May 28, 2014

Calvin on God's Secret Will

John Calvin:
The one who is supremely good wisely uses evil for the damnation of those he justly predestines to punishment and for the salvation of those he predestined to grace. So far as men are concerned, they did what God did not will; but as far as the omnipotence of God is concerned, it was impossible for them to accomplish anything without it. So when they were acting contrary to the will of God, they were in fact accomplishing his will. Therefore, the great works of the Lord are carefully crafted in respect of all that he wills, so that in a wonderful and ineffable way nothing happens contrary to his will, even that which is contrary to his will! For nothing happens if he does not permit it, and he does not permit anything unwillingly, but willingly. Neither does his permitting an evil make that evil good, except insofar as, by his omnipotence, he brings it about that good comes from the evil. [1]

1. John Calvin, The Secret Providence of God (Crossway, 2010), p. 81.

May 27, 2014

From Jewish Christians to Christian Jews

The movement known as Messianic Judaism began as Hebrew Christianity. I think the name change is quite telling. Whereas the movement originally identified itself primarily with Christianity (Christians who are also Jewish), it now identifies itself as primarily Jewish (Jews who are also Christian).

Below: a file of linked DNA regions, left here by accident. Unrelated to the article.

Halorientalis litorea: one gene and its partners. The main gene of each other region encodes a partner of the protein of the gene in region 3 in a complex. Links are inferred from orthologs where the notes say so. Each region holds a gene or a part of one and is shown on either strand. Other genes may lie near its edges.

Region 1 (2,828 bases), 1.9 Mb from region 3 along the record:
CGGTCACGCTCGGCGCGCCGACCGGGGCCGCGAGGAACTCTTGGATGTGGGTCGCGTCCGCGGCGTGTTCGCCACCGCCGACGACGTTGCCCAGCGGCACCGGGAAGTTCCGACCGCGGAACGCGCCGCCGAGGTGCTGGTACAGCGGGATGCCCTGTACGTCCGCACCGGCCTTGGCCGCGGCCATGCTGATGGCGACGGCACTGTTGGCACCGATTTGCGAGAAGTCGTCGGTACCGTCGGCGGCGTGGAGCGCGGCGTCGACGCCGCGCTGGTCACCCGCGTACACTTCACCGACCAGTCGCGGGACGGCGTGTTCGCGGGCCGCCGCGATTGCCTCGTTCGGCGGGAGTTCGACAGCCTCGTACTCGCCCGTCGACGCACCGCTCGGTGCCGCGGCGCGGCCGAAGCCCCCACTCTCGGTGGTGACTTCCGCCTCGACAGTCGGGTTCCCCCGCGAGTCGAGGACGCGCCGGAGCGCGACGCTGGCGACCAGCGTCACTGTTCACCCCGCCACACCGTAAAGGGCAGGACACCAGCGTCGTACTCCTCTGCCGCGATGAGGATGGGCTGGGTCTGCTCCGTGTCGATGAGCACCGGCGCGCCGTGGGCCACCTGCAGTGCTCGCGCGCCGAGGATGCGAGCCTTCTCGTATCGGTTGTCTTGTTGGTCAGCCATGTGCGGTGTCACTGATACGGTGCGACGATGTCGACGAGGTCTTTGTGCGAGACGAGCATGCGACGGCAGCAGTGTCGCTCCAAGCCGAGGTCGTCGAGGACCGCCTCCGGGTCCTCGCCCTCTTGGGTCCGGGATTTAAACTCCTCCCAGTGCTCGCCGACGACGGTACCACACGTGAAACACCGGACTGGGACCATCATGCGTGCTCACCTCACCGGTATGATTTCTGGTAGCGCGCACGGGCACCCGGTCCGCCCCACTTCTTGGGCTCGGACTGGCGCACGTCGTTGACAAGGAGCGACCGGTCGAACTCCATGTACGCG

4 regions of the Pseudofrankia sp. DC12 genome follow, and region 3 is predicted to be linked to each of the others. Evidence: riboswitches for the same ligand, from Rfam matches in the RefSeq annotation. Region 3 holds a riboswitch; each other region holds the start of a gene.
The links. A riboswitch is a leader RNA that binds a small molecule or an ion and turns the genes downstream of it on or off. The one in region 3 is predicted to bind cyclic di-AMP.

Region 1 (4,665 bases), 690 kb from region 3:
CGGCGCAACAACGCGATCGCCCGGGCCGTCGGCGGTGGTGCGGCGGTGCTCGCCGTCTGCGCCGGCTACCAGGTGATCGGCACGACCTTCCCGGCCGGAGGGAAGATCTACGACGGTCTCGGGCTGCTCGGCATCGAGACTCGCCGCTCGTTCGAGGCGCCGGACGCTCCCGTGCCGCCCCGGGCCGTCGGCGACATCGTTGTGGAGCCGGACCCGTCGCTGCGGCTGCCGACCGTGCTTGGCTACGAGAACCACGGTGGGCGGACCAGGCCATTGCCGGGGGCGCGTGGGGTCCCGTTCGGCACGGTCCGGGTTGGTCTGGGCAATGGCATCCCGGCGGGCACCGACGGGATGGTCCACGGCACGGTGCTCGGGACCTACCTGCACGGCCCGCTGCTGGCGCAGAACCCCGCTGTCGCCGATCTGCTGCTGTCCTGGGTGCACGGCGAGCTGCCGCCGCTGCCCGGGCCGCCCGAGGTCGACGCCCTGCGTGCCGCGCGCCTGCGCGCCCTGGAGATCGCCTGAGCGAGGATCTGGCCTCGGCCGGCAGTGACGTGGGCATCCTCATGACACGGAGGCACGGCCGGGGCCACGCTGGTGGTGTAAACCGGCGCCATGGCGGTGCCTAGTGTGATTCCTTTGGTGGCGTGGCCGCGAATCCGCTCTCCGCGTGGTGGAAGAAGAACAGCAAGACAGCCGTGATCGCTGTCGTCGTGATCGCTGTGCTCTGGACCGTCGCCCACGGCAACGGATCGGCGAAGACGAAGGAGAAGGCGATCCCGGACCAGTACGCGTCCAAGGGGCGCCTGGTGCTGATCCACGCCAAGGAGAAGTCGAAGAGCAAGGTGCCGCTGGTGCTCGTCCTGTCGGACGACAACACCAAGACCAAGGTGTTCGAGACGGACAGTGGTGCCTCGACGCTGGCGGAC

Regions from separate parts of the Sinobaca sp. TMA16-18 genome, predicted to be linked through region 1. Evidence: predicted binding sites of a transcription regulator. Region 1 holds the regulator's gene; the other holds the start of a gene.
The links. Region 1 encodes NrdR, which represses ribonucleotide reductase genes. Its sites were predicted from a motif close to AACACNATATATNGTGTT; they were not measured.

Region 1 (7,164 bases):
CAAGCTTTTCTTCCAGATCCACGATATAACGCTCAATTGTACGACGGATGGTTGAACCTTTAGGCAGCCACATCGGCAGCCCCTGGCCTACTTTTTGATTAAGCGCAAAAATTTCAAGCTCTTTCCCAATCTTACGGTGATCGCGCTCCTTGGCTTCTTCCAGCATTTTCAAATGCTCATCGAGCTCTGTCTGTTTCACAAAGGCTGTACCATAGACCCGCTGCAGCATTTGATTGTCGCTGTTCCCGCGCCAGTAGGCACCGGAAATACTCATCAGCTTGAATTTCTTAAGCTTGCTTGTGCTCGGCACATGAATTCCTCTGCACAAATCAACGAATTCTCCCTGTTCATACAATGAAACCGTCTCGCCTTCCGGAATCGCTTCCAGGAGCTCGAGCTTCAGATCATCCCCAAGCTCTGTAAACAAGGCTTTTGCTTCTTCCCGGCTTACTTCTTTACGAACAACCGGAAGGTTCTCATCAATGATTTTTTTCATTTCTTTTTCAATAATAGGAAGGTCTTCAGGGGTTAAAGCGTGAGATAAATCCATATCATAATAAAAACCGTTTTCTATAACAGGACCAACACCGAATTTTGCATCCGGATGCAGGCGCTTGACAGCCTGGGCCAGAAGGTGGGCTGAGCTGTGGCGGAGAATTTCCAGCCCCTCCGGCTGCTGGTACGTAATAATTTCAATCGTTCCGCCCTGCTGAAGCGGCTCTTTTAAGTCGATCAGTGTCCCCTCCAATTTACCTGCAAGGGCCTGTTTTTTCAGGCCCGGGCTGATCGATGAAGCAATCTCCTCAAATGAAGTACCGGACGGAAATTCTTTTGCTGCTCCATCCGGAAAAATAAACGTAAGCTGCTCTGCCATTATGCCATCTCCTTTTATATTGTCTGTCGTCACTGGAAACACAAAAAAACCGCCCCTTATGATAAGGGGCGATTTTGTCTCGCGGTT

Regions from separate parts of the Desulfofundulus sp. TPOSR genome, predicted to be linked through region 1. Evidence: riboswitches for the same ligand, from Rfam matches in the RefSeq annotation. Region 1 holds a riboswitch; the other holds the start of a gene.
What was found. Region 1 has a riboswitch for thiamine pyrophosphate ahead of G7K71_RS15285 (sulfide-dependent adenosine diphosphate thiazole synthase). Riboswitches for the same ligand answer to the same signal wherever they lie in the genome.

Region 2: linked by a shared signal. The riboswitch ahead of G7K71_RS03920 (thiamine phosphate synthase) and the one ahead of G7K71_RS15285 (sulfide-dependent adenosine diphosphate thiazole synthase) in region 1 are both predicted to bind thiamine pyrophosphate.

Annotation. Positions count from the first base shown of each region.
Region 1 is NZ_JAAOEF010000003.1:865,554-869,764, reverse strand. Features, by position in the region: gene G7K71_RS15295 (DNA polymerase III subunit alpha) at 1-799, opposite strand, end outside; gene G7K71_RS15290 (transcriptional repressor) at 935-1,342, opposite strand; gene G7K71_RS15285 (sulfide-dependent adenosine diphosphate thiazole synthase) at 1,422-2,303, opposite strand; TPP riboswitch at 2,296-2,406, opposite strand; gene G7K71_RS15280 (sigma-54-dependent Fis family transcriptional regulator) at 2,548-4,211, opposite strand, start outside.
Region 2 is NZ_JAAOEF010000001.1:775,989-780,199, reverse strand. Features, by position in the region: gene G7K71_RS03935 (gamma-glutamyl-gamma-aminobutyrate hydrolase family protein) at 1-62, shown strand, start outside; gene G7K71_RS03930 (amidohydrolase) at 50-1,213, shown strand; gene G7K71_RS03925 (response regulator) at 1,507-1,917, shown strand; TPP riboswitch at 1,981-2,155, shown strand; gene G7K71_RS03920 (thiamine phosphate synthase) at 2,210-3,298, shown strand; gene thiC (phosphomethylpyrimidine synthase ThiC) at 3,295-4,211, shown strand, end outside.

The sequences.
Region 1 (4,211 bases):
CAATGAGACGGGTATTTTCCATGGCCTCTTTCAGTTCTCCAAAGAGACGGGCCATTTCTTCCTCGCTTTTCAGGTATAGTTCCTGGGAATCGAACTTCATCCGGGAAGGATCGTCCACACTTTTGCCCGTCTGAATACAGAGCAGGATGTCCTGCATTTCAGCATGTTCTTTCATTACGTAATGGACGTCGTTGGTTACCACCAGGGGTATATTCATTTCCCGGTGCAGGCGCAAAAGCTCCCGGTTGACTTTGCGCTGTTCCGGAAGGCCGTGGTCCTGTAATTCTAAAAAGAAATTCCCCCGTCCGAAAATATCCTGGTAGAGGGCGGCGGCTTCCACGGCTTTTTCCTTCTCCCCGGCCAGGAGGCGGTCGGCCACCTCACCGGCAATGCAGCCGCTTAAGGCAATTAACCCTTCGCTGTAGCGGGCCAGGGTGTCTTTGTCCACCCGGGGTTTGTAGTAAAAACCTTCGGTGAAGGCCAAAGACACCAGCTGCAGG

Following the war and in response to lingering anti-Semitic attitudes, efforts were made to establish separate Jewish Christian congregations. . . . In the 1960s, a new generation began to make its presence felt. Impacted by the anti-Establishmentarian views of those years, they had little allegiance to the church and a strong desire to distinguish themselves. They began to call for the adoption of Jewish traditions and a more aggressive assertion of Jewish identity. The American branch evolved from what was originally known as "Hebrew Christianity" into today's "Messianic Jewish Movement." [1]
. . . 
The old guard were largely fundamentalistic Christians of Jewish origin who were conscious of their Jewishness, avidly supported the Zionist Movement, active in their opposition to anti-Semitism, and eager to promote the gospel among their people. But most saw no room for what is now the Messianic Movement. [2]

1. Baruch Maoz, Come, Let Us Reason Together: The Unity of Jews and Gentiles in the Church (P&R Publishing, 2012), p. 204.
2. ibid, emphasis added.

May 21, 2014

Would You Give a Drink of Water to a Mormon If He Was Dying of Thirst?

I want to offer a few thoughts on the proper application of the following verses in light of a recent objection I heard.

2 John 7-11